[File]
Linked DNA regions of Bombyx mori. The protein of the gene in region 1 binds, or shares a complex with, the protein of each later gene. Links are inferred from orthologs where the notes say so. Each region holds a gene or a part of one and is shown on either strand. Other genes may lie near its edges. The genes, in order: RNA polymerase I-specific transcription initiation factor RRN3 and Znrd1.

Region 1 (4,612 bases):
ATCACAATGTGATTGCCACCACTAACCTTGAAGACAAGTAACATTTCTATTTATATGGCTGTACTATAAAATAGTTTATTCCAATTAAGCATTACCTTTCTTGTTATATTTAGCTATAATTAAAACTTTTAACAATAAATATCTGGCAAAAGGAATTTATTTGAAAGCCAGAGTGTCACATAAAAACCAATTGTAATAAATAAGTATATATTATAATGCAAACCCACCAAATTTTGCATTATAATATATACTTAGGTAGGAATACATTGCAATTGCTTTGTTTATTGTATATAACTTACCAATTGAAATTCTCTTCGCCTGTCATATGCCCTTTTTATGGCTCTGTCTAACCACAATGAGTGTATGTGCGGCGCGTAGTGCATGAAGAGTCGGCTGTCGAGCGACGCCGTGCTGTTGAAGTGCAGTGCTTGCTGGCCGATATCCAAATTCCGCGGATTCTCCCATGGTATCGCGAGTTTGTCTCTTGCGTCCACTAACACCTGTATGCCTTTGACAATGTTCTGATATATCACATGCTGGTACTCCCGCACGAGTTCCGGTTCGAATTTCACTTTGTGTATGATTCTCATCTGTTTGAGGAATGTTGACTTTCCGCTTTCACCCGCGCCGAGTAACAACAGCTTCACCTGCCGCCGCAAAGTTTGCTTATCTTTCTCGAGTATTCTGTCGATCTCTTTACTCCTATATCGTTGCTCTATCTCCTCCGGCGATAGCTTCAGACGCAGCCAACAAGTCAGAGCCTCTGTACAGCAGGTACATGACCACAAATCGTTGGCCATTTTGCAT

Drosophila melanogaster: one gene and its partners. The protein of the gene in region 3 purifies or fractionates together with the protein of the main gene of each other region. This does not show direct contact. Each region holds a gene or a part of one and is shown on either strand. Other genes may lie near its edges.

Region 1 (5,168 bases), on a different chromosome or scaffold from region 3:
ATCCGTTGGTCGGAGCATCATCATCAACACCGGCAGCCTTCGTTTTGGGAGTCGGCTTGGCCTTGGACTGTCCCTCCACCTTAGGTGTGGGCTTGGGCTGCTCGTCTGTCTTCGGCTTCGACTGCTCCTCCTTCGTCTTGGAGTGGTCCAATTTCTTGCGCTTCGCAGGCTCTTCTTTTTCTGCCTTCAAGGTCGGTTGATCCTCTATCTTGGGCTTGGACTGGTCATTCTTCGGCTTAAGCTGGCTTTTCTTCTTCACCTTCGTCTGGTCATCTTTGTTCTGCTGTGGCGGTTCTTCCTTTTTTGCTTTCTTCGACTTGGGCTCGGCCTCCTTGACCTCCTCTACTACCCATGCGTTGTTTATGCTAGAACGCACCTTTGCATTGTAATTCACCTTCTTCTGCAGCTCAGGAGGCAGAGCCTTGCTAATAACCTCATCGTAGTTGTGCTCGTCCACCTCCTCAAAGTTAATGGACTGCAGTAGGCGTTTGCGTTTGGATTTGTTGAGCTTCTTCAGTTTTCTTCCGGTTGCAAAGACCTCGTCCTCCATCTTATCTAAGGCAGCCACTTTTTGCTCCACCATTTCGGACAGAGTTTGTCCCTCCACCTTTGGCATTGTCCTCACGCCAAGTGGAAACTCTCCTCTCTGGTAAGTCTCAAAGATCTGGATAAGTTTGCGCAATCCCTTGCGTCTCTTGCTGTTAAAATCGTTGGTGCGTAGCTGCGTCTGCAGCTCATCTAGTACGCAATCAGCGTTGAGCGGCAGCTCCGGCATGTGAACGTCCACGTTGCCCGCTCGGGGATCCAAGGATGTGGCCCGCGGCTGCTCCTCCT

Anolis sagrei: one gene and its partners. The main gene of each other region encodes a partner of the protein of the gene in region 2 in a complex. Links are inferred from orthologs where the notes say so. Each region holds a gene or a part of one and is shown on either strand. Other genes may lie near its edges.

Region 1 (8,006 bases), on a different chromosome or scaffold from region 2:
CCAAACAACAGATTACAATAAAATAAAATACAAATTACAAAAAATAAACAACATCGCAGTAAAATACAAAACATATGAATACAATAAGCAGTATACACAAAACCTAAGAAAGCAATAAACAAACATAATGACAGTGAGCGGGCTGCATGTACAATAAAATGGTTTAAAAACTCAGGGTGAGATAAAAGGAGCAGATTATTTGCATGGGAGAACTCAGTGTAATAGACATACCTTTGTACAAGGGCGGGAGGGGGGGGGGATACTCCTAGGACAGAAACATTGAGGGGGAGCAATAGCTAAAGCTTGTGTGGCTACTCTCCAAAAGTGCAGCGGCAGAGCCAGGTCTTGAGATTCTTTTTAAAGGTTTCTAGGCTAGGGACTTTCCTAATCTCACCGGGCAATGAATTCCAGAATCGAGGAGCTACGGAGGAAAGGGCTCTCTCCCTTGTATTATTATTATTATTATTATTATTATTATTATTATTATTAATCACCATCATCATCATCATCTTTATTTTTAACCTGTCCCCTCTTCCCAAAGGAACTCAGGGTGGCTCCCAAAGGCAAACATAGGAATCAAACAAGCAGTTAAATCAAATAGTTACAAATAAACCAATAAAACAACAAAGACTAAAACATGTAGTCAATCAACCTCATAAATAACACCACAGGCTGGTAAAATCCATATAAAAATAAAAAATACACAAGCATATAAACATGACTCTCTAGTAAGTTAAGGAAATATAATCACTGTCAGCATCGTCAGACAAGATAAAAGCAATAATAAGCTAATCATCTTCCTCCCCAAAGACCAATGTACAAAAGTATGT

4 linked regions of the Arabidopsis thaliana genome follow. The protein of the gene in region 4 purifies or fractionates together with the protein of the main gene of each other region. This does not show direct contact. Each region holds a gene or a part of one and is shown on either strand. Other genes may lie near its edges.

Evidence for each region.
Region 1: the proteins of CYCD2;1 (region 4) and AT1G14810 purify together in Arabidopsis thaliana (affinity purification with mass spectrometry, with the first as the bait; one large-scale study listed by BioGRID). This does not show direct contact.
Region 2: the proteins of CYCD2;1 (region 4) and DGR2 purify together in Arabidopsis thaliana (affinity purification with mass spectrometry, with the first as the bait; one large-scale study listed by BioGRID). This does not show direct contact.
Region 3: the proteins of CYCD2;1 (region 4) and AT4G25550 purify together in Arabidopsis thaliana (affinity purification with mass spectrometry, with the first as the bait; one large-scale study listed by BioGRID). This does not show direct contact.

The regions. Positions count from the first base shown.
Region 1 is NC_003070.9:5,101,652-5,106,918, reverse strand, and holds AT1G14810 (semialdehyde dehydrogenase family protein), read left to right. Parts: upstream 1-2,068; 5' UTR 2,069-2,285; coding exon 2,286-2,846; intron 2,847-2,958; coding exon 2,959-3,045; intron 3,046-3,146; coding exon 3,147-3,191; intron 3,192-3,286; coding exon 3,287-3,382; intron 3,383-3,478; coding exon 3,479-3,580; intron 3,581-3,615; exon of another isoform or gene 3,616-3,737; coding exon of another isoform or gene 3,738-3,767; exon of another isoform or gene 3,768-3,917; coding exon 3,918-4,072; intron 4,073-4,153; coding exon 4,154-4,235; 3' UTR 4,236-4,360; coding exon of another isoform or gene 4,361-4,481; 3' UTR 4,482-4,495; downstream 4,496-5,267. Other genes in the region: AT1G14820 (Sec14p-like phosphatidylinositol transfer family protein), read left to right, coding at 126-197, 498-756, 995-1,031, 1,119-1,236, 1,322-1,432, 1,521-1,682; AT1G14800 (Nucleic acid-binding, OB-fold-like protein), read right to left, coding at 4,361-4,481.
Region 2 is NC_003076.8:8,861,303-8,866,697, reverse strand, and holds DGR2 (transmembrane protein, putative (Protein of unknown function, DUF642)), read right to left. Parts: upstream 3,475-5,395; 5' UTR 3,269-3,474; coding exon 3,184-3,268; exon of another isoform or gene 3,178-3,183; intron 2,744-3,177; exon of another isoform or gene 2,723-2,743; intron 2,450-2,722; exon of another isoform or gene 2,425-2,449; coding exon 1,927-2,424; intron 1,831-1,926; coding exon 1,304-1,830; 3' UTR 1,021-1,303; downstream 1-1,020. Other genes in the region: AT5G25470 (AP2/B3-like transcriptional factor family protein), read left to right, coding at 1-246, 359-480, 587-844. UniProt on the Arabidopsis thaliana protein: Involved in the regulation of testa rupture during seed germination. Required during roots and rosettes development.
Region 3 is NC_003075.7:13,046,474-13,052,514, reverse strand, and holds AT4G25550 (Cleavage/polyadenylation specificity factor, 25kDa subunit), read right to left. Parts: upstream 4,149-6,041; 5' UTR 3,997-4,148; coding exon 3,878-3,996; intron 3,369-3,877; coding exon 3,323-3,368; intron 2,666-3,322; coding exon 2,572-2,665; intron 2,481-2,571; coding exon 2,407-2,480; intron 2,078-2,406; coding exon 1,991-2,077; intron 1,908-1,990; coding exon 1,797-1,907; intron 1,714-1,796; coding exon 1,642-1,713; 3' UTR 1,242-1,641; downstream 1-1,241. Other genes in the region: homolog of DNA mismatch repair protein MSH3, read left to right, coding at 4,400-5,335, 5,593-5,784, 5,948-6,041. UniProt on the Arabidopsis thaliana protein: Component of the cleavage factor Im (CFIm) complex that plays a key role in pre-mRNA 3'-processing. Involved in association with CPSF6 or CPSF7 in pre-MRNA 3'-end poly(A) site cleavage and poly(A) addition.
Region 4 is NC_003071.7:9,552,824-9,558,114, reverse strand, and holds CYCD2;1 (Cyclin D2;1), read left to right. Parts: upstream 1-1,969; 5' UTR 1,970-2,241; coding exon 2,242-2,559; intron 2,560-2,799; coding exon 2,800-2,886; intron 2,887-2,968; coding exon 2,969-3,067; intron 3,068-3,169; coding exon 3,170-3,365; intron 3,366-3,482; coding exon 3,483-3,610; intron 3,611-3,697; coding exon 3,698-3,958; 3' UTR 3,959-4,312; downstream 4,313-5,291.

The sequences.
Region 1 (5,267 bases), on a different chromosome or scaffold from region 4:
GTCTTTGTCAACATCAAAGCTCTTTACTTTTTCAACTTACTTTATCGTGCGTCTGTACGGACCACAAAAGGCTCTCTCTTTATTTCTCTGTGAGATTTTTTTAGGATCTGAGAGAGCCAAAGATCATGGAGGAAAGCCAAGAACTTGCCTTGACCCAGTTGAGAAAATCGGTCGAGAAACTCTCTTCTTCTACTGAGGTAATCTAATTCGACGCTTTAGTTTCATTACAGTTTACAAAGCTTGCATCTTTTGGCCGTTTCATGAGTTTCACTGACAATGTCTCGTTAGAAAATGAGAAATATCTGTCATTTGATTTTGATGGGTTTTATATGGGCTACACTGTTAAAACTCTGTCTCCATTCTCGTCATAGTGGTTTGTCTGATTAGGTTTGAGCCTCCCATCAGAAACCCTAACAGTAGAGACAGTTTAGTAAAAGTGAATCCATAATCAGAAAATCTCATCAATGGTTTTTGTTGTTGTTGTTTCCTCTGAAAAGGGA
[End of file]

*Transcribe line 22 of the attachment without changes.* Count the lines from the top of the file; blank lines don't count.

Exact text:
GTCTTTGTCAACATCAAAGCTCTTTACTTTTTCAACTTACTTTATCGTGCGTCTGTACGGACCACAAAAGGCTCTCTCTTTATTTCTCTGTGAGATTTTTTTAGGATCTGAGAGAGCCAAAGATCATGGAGGAAAGCCAAGAACTTGCCTTGACCCAGTTGAGAAAATCGGTCGAGAAACTCTCTTCTTCTACTGAGGTAATCTAATTCGACGCTTTAGTTTCATTACAGTTTACAAAGCTTGCATCTTTTGGCCGTTTCATGAGTTTCACTGACAATGTCTCGTTAGAAAATGAGAAATATCTGTCATTTGATTTTGATGGGTTTTATATGGGCTACACTGTTAAAACTCTGTCTCCATTCTCGTCATAGTGGTTTGTCTGATTAGGTTTGAGCCTCCCATCAGAAACCCTAACAGTAGAGACAGTTTAGTAAAAGTGAATCCATAATCAGAAAATCTCATCAATGGTTTTTGTTGTTGTTGTTTCCTCTGAAAAGGGA